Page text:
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 [decorative delimiter] Class of 1853

Vol. II

(Born N. Y.)

Robert O. Tyler

(Ap'd Ct.)


Robert Ogden Tyler: Born Dec. 22, 1831, Hunter, NY.

Military History. — Cadet at the Military Academy, July 1, 1849, to July 1, 1853, when he was graduated and promoted in the Army to

Bvt. Second Lieut. of Artillery, July 1, 1853.

Served: in garrison at Barrancas, Fla., 1853‑54, — and Ft. Wood,

(Second Lieut., 3d Artillery, Dec. 24, 1853)

N. Y., 1854; on frontier duty on March through Utah to California, 1854‑55; in garrison at San Francisco, Cal., 1855‑56; on frontier duty

(First Lieut., 3d Artillery, Sep. 1, 1856, to Nov. 1, 1861)

at Fts. Vancouver and Dalles, and on Yakima Expedition, 1856, — and in garrison at San Francisco, Cal., 1857; on frontier duty at Ft. Yuma, Cal., 1857‑58; on Spokane Expedition, Wash., 1858, being engaged in the Combat of the Four Lakes, Sep. 1, 1858, — Combat on Spokane Plains, Sep. 5, 1858, — and Skirmish on Spokane River, Sep. 8, 1858; on frontier duty at Ft. Ridgely, Min., 1859, — March to Sioux Agency, 1859, — and Ft. Ridgely, Min., 1859‑60; on leave of absence, 1860‑61; and in garrison at Ft. Columbus, Recruiting Depot, N. Y., 1861.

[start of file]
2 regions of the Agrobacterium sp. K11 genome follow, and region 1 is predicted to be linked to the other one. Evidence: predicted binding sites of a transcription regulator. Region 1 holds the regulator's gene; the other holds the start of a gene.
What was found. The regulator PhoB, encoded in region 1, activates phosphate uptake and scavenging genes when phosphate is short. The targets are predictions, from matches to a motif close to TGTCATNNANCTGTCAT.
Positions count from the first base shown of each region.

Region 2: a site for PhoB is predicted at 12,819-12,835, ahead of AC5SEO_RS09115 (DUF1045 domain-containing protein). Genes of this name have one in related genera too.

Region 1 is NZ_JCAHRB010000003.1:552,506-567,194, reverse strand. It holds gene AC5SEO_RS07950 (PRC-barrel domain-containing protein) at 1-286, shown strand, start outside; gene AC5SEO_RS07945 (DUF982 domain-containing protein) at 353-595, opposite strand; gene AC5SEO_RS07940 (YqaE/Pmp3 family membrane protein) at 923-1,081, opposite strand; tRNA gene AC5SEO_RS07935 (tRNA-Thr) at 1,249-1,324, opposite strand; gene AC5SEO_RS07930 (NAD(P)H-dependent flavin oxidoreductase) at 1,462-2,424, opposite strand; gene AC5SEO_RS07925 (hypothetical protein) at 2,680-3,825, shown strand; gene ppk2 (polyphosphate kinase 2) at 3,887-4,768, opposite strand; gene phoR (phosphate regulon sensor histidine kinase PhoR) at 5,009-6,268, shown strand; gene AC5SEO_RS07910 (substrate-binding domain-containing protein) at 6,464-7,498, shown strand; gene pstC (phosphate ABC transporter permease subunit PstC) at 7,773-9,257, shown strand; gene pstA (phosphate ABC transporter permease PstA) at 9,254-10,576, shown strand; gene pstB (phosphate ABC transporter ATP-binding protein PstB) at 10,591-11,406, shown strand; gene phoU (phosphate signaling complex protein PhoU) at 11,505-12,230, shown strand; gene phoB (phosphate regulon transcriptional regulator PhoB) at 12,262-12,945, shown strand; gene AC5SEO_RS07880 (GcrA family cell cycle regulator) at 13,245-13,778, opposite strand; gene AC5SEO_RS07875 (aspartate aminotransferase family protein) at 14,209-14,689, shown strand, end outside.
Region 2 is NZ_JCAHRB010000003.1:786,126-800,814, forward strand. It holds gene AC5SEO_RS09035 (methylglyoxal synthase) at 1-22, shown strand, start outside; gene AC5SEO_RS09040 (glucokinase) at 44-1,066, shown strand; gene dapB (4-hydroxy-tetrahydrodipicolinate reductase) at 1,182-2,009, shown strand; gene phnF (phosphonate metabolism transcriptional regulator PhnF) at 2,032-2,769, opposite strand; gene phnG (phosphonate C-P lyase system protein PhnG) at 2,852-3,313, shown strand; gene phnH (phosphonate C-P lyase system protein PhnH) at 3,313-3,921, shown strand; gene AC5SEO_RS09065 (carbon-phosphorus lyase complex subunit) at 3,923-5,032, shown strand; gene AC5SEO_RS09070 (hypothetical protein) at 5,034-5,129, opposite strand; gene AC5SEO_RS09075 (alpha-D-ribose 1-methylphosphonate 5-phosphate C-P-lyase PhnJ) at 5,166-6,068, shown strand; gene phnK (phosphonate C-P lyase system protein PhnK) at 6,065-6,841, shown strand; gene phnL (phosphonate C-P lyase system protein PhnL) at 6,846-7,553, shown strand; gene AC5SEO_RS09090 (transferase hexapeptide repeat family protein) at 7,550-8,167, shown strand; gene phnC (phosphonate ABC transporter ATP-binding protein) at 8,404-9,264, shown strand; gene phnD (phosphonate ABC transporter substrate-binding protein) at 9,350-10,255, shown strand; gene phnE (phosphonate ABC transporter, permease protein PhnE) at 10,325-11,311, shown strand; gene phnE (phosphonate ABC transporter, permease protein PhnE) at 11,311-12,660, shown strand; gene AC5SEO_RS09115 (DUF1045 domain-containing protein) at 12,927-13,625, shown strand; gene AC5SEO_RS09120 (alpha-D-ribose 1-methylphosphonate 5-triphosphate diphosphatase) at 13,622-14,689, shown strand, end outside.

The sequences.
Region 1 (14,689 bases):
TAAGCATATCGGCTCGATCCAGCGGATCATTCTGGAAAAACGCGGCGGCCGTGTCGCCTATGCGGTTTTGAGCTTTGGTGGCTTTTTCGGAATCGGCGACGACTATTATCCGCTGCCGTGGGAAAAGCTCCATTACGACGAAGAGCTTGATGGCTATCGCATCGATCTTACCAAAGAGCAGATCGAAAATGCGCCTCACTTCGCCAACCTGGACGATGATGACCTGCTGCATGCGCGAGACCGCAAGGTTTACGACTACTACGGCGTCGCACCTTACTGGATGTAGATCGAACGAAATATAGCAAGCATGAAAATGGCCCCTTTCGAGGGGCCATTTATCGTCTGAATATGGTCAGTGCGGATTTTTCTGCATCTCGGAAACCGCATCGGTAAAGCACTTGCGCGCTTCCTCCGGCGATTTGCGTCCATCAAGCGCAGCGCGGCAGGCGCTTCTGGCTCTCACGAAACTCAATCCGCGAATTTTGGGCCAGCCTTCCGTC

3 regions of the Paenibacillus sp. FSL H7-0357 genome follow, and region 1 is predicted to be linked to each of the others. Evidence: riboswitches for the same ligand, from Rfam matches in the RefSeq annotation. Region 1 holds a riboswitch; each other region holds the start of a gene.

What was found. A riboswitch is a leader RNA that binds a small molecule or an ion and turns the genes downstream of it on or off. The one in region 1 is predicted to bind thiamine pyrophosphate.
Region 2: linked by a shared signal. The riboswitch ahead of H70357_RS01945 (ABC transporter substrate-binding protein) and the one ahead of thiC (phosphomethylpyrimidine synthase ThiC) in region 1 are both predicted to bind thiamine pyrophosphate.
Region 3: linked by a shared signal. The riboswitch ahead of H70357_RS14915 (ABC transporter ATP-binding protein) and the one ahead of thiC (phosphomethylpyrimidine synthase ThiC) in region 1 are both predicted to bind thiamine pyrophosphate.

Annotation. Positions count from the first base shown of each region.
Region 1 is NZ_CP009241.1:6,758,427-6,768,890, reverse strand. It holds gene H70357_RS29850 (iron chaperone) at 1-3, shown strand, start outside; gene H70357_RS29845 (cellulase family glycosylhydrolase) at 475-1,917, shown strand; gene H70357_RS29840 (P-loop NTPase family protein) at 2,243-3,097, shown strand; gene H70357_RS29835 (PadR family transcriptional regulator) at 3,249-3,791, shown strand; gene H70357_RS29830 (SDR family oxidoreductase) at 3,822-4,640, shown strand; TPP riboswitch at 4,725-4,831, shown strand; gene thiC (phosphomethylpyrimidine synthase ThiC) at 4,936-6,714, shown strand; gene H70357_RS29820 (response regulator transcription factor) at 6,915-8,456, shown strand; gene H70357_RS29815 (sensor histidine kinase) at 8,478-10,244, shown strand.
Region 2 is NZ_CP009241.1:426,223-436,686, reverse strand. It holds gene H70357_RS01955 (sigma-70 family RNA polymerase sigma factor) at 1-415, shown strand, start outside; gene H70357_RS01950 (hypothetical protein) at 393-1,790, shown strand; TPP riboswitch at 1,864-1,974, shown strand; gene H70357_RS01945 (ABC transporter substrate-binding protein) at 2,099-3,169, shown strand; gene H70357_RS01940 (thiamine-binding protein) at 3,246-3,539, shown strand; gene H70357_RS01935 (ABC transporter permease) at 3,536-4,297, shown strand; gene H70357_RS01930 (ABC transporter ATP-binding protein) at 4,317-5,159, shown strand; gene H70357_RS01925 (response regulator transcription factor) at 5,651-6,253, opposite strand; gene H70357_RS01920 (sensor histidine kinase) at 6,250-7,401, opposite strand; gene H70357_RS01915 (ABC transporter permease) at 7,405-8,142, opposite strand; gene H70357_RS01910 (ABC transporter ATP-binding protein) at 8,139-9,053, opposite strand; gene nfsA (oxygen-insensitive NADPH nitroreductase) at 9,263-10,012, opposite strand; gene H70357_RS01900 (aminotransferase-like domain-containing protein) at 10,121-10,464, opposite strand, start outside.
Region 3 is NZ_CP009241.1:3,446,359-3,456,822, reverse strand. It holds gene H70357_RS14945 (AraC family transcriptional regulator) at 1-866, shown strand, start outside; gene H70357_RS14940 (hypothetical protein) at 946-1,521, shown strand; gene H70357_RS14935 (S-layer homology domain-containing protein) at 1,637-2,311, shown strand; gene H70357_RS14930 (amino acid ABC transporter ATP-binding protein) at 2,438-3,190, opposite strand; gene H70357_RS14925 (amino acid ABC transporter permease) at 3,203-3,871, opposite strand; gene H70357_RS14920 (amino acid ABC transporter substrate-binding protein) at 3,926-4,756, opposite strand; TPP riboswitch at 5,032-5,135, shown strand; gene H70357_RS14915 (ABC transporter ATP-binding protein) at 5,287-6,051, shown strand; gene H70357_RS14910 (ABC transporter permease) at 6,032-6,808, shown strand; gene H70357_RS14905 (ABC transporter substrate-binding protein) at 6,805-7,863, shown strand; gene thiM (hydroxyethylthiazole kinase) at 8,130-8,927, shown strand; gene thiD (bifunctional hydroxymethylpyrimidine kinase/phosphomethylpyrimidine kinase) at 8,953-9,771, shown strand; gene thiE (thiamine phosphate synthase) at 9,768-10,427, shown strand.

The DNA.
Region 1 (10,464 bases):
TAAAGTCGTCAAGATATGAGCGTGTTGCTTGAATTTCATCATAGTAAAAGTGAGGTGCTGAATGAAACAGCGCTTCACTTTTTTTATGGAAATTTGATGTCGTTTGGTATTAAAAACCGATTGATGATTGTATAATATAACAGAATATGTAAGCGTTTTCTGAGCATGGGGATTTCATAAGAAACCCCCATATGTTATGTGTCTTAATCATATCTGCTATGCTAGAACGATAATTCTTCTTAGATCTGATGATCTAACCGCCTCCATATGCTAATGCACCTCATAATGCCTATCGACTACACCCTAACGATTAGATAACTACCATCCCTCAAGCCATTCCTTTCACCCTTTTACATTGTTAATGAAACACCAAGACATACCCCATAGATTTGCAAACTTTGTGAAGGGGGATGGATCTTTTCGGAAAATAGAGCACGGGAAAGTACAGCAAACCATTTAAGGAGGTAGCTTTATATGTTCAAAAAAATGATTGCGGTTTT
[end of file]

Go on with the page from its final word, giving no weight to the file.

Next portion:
Served during the Rebellion of the Seceding States, 1861‑66: on Expedition to relieve Ft. Sumter, S. C., Apr., 1861; in re-opening communications with Washington, D. C., through Baltimore, Md., May, 1861;

(Captain, Staff — Asst. Quartermaster, May 17, 1861)

as Depot Quartermaster, at Alexandria, Va., for the Army of the Potomac, May 23 to Sep. 21, 1861; in the Defenses of Washington, D. C.,

(Colonel, 4th Connecticut Volunteers: 1st Heavy Artillery, Sep. 17, 1861)

Oct., 1861, to Apr. 4, 1862; in the Virginia Peninsular Campaign (Army of the Potomac), Apr. to Aug., 1862, being engaged in the Siege of Yorktown, Apr. 11 to May 4, 1862, in charge of Siege Batteries, — Capture of Hanover C. H., May 27, 1862, — Battle of Gaines's Mill, June 27, 1862, — and Battle of Malvern Hill, July 1, 1862; in the Rappahannock Campaign

(Brig.‑General, U. S. Volunteers, Nov. 29, 1862)

(Army of the Potomac), being engaged in the Battle and Bombardment of Fredericksburg, Dec. 13‑15, 1862, in command of the Artillery of Centre Grand Division, — and Battle of Chancellorsville, May 2‑4,

(Bvt. Major, Dec. 13, 1862,
for Gallant and Meritorious Services at the Battle of Fredericksburg, Va.)